Hogarty
An interesting accomplishment under our prior plan was to conduct a state-wide survey both of survivors, and of medical providers, to determine what survivors needs are. That's going to provide us with information going forward to see what programs, or what materials, need to be developed going forward, and I think one of the things that is being developed, for example at Yale, is a survivorship program that looks at the person as a whole person and takes all that complicated information from their cancer treatment period in their lives to see what their risk factors going forward are, and whether there are additional cancer risks or whether there are other kinds of health risks as they get older.

Foss
I know from talking to some of my own patients that are survivors that one problem is trying to address that care with their primary care doctor and other physicians that are non-cancer physicians taking care of them. I am wondering how the survivorship effort will extend beyond the cancer providers?

Hogarty
One of the goals that the survivorship committee is looking to develop is survivorship guidelines that would basically be documentation that the survivor can carry with them to other medical settings.  So, when they are not seeing an oncologist anymore, they can go to their own primary care provider and say this is my cancer history, this is what you need to work with going forward to ensure that I get the best care, and the best screening. But I think it's also a matter of educating the patient.  Unfortunately, some statistics have shown that cancer survivor's don't embrace healthy lifestyle habits as well as we would hope.  So, part of this is educating the survivor and educating the provider as well.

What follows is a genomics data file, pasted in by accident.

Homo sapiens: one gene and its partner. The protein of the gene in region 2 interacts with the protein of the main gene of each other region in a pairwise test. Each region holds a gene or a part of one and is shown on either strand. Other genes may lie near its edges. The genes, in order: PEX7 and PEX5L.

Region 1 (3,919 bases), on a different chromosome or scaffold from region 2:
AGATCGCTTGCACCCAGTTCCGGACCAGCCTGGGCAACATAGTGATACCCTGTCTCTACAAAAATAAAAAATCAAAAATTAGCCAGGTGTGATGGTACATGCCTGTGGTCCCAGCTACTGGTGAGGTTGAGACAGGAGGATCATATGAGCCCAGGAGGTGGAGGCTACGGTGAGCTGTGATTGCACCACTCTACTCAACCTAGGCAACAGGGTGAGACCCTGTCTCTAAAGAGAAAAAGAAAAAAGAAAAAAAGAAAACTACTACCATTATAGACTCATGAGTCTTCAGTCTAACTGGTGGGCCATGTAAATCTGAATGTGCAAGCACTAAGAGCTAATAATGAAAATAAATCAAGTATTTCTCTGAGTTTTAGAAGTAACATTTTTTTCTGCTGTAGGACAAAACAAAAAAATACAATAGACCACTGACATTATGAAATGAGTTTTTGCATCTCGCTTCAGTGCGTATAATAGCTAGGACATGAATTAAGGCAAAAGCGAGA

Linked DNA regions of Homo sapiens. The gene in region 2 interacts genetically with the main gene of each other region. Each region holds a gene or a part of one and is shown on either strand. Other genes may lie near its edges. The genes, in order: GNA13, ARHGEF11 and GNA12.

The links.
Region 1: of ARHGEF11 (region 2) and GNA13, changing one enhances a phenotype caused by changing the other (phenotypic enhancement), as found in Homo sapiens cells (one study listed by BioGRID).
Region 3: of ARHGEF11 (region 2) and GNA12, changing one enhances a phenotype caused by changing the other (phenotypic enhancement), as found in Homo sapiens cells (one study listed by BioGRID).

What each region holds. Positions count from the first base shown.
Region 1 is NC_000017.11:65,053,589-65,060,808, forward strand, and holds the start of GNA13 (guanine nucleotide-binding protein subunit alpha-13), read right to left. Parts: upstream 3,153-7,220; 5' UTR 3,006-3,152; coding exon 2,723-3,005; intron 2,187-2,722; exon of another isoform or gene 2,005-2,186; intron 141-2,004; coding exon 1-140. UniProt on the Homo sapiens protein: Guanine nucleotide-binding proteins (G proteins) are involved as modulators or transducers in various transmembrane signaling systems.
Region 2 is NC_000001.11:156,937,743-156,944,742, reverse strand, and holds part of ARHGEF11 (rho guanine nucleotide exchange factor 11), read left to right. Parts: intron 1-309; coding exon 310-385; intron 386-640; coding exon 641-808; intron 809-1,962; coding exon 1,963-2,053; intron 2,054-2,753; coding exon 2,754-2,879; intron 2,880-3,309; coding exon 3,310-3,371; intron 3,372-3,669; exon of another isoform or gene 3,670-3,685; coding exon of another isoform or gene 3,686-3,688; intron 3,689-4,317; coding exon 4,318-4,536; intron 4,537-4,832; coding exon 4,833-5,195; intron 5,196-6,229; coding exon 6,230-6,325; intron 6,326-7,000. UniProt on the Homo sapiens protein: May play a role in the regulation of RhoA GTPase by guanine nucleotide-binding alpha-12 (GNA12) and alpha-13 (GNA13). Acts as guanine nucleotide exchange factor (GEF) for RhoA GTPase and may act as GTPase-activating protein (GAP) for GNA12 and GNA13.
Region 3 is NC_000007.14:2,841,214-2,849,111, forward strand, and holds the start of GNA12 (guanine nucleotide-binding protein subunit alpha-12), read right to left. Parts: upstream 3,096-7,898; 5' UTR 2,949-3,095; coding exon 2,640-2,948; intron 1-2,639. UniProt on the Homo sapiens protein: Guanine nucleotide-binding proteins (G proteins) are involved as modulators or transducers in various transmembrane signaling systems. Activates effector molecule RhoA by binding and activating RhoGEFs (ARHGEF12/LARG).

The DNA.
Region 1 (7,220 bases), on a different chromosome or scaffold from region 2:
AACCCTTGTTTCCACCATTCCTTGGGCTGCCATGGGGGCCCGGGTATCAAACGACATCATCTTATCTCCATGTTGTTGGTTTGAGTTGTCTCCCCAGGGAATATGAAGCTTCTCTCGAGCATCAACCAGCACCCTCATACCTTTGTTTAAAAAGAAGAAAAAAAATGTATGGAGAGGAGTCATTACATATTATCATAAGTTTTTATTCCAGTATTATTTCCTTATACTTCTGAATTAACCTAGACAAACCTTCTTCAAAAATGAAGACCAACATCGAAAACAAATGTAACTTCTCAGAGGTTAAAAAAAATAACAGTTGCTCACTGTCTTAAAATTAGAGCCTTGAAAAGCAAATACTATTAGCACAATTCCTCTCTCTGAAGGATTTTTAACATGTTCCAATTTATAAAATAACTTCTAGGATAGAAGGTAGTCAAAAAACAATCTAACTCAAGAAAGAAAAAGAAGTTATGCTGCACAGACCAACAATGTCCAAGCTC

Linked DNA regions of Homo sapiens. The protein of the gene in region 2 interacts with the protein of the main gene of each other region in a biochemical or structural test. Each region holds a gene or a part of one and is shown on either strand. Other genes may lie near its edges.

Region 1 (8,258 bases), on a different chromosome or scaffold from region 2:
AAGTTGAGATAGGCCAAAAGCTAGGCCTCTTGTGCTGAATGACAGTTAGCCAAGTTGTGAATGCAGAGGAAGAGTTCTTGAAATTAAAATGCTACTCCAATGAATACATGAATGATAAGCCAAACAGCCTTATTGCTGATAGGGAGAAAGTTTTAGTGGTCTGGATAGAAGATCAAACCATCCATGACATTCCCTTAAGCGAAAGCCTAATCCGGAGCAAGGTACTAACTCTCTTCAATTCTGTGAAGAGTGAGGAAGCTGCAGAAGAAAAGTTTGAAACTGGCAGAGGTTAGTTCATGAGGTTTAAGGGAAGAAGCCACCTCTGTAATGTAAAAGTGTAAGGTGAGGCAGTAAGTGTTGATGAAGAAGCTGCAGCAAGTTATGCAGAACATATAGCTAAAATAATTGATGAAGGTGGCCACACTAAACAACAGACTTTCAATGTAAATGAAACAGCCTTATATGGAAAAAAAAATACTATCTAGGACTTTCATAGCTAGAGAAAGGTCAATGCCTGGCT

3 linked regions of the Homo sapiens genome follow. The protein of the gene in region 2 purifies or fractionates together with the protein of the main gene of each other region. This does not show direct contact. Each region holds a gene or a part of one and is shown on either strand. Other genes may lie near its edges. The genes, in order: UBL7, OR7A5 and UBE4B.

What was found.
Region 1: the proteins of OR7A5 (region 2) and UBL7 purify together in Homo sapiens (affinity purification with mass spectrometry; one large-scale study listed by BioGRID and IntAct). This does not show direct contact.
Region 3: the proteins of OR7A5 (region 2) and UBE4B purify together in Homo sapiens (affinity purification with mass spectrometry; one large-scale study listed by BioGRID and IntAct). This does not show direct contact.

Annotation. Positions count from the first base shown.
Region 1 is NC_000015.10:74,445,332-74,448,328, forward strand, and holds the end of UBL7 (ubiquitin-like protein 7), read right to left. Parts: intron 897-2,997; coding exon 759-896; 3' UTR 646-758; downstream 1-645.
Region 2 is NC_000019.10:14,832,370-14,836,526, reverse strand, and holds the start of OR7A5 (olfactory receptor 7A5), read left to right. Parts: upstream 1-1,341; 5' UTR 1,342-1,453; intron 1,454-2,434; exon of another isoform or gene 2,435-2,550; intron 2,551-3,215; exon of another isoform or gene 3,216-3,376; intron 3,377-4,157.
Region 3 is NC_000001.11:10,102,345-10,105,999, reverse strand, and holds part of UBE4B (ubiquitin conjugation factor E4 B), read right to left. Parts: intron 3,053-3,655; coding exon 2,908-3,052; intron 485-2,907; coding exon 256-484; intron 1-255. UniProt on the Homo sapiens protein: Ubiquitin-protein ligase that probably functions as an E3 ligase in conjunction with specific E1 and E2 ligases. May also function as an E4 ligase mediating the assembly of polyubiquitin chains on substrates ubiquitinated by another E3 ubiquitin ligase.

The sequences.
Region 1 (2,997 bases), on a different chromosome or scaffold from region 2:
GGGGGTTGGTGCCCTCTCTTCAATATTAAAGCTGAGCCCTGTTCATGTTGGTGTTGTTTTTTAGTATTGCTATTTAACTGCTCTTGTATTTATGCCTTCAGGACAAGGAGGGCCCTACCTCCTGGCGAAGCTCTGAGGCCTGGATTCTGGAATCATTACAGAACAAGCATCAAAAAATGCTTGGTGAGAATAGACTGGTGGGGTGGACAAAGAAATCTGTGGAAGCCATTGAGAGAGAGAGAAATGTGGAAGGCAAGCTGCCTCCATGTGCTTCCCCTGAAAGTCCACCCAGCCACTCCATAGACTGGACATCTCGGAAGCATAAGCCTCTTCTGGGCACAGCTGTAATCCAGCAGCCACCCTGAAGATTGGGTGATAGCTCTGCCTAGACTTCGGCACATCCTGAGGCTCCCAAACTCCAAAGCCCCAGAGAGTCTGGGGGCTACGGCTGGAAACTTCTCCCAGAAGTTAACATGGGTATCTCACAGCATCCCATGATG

Foss
On the flip side of it is the palliative care issue, and you mentioned that that's one of your major initiatives, to try to educate the community and health care providers about addressing palliative care and hospice care and also improving access to that around the state?

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Hogarty        
Yes, and this is building on some very successful work that's been done over the past few years under our hospice palliative care committee.  One of the things that they have done is some education programs for a number of different types of professionals.  They are also trying to extend the number of facilities, or the number of settings, that offer hospice care.  They are trying to extend hospice care, or awareness that hospice care might be needed, in pediatric settings, veteran settings, prison settings, as well as community settings.